He’s got your back.
Dr. Charles Puza, a board-certified dermatologist who practices in NYC, is sharing three ways to get rid of dreaded back acne, also known as “bacne.”
Around 50 million Americans suffer from acne, according to the Cleveland Clinic. Athletes who wear sweaty gym clothes are especially susceptible to unsightly back blemishes, experts say.
Two of the most common types of acne are hormonal and fungal. Acne vulgaris, or hormonal acne, is blamed on fluctuations in estrogen, progesterone and testosterone, which cause glands in the skin to produce too much oil that clogs pores.
Pityrosporum folliculitis, or fungal acne, is often mistaken for hormonal acne.
“I find that often ‘back acne’ is actually pityrosporum folliculitis, an overgrowth of a yeast normally found on our skin,” Dr. Debbie Elder, a board-certified dermatologist based in Virginia, told GQ in 2020.
Puza, meanwhile, points to staphylococcus aureus — bacteria that live on the skin and in the nose — as the culprit.
Get rid of bacteria
“Step one is to kick out the bacteria that have colonized your nose, behind your ears, and your belly button,” Puza explained in his TikTok last week.
“Mupirocin ointment can get rid of those,” Puza advised of the cream, which aims to kill bacteria and stop them from growing.
Use a benzoyl peroxide wash
“Then Monday, Wednesday, Friday, use either a benzoyl peroxide wash like this one from CeraVe (Acne Foaming Cream Cleanser) or Hibiclens (Chlorhexidine Gluconate Solution 4.0% w/v) on the body to decolonize that staph bacteria,” Puza continued.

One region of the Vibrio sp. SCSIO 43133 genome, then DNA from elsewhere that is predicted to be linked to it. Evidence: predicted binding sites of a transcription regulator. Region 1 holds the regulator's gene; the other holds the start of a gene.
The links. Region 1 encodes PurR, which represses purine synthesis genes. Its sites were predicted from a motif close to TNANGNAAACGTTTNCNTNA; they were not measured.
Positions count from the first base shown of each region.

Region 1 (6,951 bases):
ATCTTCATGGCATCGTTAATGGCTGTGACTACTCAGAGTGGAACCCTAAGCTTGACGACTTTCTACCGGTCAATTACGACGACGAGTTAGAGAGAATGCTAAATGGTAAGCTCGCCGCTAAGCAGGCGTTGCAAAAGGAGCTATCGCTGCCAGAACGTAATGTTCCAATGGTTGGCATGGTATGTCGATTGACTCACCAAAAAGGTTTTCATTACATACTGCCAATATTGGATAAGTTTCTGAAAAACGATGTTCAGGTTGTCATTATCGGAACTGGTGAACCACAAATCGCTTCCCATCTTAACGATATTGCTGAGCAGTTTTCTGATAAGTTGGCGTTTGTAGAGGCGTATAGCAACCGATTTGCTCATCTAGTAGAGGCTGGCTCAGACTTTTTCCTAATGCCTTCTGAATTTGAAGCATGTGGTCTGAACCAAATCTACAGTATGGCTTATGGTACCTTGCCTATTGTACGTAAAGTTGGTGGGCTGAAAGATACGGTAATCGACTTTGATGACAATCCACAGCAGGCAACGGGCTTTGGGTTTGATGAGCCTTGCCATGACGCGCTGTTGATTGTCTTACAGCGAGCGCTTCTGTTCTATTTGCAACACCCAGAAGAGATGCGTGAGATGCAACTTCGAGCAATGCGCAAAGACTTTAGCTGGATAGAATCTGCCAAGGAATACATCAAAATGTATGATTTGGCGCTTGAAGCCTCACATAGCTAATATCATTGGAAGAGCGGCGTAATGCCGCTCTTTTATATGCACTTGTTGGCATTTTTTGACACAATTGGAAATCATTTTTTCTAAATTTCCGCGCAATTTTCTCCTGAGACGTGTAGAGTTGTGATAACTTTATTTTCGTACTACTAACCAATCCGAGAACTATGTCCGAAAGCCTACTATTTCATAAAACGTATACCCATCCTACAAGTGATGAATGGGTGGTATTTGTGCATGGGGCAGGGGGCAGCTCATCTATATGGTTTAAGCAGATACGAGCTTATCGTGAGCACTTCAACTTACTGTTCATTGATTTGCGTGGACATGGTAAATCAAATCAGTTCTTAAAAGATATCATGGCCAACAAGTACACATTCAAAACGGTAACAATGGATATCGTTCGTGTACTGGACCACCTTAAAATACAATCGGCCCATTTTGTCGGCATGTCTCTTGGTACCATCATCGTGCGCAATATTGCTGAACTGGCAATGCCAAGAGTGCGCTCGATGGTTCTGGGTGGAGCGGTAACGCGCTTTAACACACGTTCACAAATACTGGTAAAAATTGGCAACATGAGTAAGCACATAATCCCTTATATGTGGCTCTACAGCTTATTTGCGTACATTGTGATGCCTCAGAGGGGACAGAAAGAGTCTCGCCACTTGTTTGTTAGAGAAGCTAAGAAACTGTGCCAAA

Benzoyl peroxide is known for killing bacteria and removing dead skin to unclog pores.
GQ recommends snagging a benzoyl peroxide (5-10%) body wash but notes that it can stain towels and clothing.
Change your workout clothes often
“If you’re a sweaty person or you work out regularly, make sure you get out of those sweaty clothes as soon as possible and use a hypochlorous acid spray like these options from Amazon or Tower 28,” Puza added.
Hypochlorous acid spray is a disinfectant that eliminates bacteria.
Experts who spoke to GQ recommend using a long-handled sponge to clean your back while showering; undergoing a chemical peel; adding green leafy vegetables, fish, tomatoes, and other inflammation-fighting foods to your diet; wearing fabrics that wick away moisture while exercising; and switching to whey-free protein powder.
“Stop whey protein shakes and bars!,” Dr. Allison Arthur, a Mayo Clinic-trained dermatologist based in Florida, told the outlet.
“Whey protein supplements have been linked to back acne,” she explained. “For some patients, the acne clears up after the supplements are discontinued.”